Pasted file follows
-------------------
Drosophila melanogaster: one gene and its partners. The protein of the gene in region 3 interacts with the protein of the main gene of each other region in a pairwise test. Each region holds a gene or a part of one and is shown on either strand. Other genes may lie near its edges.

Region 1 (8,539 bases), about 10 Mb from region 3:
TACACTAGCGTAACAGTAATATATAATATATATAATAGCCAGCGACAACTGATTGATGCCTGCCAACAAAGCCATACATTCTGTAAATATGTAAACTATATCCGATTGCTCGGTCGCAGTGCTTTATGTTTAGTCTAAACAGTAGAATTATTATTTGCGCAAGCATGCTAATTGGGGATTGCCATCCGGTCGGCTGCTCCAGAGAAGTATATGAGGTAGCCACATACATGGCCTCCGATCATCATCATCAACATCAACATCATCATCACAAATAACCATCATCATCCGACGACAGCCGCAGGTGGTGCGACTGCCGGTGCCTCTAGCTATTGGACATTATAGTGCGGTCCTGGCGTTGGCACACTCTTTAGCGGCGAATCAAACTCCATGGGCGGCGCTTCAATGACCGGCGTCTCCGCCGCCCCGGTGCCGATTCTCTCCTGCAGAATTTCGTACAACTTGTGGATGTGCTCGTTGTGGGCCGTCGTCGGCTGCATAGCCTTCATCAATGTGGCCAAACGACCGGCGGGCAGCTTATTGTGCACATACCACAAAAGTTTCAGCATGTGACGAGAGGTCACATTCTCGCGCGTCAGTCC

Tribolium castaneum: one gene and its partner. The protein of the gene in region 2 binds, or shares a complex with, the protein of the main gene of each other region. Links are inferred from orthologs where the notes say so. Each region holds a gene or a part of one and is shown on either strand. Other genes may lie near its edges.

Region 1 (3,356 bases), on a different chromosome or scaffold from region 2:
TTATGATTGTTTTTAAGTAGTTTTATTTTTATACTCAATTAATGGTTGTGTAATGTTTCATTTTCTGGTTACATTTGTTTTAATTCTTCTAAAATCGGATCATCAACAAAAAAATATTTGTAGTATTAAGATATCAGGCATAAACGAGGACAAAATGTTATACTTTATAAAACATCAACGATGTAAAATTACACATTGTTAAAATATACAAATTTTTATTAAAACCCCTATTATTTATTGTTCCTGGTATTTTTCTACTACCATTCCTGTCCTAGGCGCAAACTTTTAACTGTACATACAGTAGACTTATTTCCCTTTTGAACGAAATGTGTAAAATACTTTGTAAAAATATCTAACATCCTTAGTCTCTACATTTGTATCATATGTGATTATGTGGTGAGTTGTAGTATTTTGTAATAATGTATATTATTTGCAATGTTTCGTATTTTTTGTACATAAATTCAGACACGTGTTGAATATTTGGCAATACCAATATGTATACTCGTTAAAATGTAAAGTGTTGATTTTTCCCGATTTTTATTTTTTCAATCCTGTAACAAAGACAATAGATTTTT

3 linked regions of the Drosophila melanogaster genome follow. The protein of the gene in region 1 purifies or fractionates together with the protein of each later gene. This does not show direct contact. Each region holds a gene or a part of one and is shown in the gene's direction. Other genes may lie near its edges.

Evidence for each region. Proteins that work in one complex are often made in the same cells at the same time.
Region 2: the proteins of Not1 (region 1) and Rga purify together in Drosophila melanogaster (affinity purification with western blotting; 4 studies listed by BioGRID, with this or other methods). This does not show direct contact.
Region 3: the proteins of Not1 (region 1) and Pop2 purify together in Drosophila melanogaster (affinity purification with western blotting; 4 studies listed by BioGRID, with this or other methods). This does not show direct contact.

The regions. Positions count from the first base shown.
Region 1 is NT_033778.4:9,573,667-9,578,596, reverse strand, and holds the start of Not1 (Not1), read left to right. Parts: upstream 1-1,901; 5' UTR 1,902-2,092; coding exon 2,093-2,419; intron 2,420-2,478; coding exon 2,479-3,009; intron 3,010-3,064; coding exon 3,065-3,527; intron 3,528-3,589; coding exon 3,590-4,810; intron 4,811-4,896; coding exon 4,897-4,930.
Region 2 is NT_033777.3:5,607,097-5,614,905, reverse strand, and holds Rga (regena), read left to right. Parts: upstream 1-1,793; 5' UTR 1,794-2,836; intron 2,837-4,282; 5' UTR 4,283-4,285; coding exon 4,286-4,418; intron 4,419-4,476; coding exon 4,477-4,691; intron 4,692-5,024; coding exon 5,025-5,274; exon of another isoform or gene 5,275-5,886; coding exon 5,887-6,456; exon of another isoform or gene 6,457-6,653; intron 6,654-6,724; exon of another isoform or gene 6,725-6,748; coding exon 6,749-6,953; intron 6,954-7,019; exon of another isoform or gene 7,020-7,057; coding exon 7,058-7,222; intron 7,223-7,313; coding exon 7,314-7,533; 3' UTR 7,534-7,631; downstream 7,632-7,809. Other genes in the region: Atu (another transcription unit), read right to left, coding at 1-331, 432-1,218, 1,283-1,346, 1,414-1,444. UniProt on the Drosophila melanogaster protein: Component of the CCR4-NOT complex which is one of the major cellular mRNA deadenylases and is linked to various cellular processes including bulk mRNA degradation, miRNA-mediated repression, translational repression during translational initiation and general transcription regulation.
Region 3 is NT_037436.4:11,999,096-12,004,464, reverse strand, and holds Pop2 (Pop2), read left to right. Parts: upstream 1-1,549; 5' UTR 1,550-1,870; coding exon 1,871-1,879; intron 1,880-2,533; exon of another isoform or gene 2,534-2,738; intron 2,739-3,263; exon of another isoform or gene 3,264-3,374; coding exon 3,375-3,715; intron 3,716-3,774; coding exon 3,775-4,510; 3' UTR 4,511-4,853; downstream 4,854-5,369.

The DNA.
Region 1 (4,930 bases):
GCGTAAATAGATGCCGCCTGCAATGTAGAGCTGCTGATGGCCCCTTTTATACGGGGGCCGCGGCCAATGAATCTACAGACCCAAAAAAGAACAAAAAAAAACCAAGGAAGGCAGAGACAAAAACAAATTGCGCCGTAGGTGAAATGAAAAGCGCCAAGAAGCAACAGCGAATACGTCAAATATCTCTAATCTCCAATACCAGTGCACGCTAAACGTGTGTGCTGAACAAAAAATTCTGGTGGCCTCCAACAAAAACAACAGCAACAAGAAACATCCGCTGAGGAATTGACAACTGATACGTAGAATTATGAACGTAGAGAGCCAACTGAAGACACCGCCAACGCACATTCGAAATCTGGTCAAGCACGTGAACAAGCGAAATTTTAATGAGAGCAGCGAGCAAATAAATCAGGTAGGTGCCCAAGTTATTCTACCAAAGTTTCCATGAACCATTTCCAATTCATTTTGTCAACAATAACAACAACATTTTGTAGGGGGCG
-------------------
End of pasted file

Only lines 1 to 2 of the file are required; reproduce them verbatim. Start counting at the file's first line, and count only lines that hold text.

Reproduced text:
Drosophila melanogaster: one gene and its partners. The protein of the gene in region 3 interacts with the protein of the main gene of each other region in a pairwise test. Each region holds a gene or a part of one and is shown on either strand. Other genes may lie near its edges.

Region 1 (8,539 bases), about 10 Mb from region 3: